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China: Fifty Years Inside the People's Republic
April 12 through June 18, 2000
The University of California, Berkeley Art Museum and Pacific Film Archive is proud to present China: Fifty Years Inside the People's Republic, which will open on April 12 and run through June 18, 2000. This major exhibition explores half a century of social and political upheaval in China through the eyes of twenty-five of the most important Chinese and Western photographers of our time. Co-sponsored by the University of California, Berkeley Graduate School of Journalism, this unprecedented collection of more than 200 images in both color and black-and-white presents a memorable exploration of an extraordinary place and time.
Although there is a history of exchange with China through photography dating back to the 1860s, for most Westerners the country and its 5000-year cultural legacy remain largely unknown. This exhibition is the first to present both Chinese and Western views of an historic period on a grand scale, and offers a profound insight into modern China. The UC Berkeley Art Museum is the only West Coast venue for this exhibition, which has been organized by the Aperture Foundation, and the Asia Society, New York.
"I am delighted that the UC Berkeley Art Museum is able to present such a significant exhibition," says Kevin E. Consey, Director. "It would be difficult to overstate the importance and the diversity of this remarkable collection, and the rich experience it promises our audiences. The co-presentation of this exhibition with the UC Berkeley Graduate School of Journalism is in keeping with the campus's ongoing interest in Chinese history and society, and the museum's own important collections of Chinese art."
"With China reinventing itself with such vigor and with such potential for both success and failure, this exhibition has a particular relevance to us here at the Graduate School of Journalism where we, too, are trying to foresee its future," says Orville Schell, Dean of the Graduate School of Journalism and noted authority on contemporary China. In addition to the museum's presentation, a selection of works from the exhibition will also be on display in North Gate Hall, home of the Graduate School of Journalism on the UC Berkeley campus.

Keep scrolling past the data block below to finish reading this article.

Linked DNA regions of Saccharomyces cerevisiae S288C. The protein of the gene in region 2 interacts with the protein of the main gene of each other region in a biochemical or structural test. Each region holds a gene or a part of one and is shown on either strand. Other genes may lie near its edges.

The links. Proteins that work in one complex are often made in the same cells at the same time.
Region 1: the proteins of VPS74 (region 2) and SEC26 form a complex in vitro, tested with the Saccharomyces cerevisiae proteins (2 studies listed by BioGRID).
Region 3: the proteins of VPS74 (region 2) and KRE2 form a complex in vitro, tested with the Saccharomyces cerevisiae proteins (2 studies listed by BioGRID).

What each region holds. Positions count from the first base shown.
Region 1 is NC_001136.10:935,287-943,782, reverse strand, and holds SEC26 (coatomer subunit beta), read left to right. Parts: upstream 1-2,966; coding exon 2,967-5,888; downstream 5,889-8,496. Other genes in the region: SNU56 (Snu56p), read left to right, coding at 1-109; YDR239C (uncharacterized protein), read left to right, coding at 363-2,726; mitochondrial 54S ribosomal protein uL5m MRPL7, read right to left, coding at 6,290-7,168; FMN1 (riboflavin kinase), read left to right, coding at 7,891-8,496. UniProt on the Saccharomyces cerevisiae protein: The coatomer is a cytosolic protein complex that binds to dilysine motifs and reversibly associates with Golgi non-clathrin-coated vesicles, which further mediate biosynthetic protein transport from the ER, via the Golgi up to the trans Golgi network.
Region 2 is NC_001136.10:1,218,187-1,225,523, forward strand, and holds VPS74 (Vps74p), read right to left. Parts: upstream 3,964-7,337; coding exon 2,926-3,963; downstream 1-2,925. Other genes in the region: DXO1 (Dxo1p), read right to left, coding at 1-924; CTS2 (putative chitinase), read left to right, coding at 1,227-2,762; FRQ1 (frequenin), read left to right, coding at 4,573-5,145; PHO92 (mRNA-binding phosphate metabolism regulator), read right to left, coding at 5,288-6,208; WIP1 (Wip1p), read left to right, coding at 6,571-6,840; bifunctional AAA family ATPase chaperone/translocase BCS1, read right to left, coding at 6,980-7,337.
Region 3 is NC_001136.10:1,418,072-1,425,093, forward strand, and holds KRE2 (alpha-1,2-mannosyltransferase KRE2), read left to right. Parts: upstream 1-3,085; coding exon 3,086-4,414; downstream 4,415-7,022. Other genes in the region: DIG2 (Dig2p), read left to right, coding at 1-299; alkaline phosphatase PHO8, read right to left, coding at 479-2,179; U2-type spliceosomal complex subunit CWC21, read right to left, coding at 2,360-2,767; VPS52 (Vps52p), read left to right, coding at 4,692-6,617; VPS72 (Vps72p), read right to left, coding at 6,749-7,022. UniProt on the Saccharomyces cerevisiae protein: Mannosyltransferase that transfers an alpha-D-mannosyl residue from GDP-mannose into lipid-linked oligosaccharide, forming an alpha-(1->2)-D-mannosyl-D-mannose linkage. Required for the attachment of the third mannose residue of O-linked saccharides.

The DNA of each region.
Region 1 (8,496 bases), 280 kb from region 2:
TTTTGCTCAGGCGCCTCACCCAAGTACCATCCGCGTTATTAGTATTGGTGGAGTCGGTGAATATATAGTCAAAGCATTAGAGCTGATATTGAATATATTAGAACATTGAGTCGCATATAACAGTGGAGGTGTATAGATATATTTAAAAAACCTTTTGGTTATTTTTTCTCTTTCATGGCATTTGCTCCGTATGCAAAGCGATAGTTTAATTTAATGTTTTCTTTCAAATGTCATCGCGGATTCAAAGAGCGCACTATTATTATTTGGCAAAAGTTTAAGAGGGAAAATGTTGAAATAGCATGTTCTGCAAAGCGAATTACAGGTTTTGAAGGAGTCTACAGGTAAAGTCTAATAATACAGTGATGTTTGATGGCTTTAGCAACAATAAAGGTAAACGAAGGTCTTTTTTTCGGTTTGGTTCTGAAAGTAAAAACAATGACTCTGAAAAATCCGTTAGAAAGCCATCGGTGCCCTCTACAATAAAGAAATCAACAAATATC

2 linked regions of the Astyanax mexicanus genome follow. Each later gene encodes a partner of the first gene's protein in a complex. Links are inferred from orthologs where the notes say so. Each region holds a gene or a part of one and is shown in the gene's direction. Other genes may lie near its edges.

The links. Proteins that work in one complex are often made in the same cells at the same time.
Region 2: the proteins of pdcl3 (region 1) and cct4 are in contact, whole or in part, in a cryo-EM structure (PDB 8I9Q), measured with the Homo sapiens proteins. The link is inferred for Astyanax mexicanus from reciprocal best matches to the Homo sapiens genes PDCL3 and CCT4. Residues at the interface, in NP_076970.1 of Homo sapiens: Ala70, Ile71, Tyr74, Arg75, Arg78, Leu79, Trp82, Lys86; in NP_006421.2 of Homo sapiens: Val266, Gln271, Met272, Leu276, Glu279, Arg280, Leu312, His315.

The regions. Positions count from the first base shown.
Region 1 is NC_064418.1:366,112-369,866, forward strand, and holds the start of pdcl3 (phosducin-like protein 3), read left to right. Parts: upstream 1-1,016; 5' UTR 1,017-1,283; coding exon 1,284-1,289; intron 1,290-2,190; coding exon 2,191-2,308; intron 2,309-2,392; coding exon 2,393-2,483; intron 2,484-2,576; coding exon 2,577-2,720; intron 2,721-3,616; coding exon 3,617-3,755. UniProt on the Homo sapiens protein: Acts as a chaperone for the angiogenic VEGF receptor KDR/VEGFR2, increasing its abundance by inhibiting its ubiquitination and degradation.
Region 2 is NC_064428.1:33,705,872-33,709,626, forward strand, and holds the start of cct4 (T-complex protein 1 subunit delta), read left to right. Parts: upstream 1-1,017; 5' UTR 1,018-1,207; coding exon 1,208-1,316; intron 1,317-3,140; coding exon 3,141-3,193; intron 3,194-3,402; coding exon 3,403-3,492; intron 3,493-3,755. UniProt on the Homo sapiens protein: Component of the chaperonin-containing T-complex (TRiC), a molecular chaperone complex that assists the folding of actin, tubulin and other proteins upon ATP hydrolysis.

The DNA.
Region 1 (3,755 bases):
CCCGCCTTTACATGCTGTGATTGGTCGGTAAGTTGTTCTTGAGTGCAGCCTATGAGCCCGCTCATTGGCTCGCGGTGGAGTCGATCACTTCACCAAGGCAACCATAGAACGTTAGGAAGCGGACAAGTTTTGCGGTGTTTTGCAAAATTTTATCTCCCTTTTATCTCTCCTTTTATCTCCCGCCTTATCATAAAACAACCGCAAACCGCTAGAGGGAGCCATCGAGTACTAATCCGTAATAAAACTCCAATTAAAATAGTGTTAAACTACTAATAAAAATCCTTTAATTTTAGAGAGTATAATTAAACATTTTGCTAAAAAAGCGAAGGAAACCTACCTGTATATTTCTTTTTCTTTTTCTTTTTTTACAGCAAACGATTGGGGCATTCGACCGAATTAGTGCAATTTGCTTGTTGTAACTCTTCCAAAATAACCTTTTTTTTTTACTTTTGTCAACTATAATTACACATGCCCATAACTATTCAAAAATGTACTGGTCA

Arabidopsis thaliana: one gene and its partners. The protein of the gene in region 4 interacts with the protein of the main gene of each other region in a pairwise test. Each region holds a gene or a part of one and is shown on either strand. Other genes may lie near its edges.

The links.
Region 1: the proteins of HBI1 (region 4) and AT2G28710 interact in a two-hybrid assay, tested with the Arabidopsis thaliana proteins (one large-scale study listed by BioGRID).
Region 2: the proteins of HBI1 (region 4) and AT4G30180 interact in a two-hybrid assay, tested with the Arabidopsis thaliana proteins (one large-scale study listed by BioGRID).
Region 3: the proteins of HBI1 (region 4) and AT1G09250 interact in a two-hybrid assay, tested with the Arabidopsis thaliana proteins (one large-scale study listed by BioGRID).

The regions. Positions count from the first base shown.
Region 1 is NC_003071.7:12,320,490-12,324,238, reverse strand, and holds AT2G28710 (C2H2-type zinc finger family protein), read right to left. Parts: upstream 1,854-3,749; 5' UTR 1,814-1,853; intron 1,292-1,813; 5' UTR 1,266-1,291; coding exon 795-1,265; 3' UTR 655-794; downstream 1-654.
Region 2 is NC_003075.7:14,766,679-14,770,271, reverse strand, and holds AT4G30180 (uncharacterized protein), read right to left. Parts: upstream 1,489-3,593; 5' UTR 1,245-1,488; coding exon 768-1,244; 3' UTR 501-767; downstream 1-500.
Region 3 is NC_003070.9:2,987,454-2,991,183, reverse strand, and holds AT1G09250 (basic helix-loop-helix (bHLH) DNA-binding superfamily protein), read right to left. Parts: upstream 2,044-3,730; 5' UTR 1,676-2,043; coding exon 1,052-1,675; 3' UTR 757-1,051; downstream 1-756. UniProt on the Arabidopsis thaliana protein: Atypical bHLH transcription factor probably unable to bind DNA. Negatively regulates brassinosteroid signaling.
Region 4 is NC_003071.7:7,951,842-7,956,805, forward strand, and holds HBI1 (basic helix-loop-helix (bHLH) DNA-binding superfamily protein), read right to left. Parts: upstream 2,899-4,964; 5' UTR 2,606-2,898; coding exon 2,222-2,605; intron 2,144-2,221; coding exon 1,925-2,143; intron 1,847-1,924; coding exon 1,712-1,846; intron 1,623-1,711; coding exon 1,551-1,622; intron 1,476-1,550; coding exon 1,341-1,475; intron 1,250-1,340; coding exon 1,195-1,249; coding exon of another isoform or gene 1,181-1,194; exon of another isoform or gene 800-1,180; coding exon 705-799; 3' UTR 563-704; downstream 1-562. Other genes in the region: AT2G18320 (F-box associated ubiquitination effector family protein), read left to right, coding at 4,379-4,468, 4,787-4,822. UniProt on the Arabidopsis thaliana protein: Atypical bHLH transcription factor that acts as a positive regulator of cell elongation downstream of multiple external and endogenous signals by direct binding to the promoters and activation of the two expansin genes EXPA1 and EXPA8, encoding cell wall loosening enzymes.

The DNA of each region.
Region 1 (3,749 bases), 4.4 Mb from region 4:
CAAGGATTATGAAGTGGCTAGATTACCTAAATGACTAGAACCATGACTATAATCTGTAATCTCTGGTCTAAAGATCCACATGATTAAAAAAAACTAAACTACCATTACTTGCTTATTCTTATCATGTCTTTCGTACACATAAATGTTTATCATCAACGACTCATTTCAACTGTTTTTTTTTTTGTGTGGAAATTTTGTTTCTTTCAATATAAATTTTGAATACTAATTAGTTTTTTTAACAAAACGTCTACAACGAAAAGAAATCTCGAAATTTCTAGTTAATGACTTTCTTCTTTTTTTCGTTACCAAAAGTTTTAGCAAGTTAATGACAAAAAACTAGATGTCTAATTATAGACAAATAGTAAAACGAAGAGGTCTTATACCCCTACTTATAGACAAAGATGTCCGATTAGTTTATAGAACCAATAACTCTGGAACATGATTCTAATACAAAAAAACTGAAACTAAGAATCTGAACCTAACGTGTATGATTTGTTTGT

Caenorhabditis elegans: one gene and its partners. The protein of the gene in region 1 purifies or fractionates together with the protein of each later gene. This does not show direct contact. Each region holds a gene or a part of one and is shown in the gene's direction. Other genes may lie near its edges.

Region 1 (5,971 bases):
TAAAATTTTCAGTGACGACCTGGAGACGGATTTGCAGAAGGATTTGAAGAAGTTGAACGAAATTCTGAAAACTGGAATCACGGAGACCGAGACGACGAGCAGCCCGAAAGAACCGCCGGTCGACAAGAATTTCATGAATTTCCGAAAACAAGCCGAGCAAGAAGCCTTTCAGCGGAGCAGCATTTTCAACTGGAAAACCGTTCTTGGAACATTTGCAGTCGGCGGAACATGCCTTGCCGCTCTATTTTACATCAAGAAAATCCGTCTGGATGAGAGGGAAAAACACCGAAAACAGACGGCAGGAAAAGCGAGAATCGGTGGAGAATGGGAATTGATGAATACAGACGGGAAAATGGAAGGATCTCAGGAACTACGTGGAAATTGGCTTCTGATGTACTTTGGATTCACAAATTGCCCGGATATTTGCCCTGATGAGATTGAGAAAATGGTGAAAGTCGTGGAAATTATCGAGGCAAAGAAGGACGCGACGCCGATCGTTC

China: Fifty Years Inside the People's Republic presents the work of photographers who have made a lasting commitment to working in China. Their photographs not only reveal the essence of that vast and complex land, but also suggest a passionate attachment to the county and its people. Included in the exhibition are images by Chinese photographer Wu Yinxian, whose works capture both the fervor of the Cultural Revolution and the birth of the new Republic. Through images by the photojournalists Robert Capa and Owen Lattimore in the years leading up to 1949, and by Li Zheng Sheng during the Cultural revolution two decades later, the vitality, urgency, and turmoil of the times are made readily apparent.
China's many regions, cultures, and people are revealed in the luminous color photographs of Hiroji Kubota, in which motifs from the country's past converge with intimate views of contemporary urban and rural customs. Reagan Louie, a San Francisco-based photographer, has captured the extraordinary mix of traditional life and modernity while exploring the cities and hamlets of his parents' homeland, creating color images of cinematic immediacy.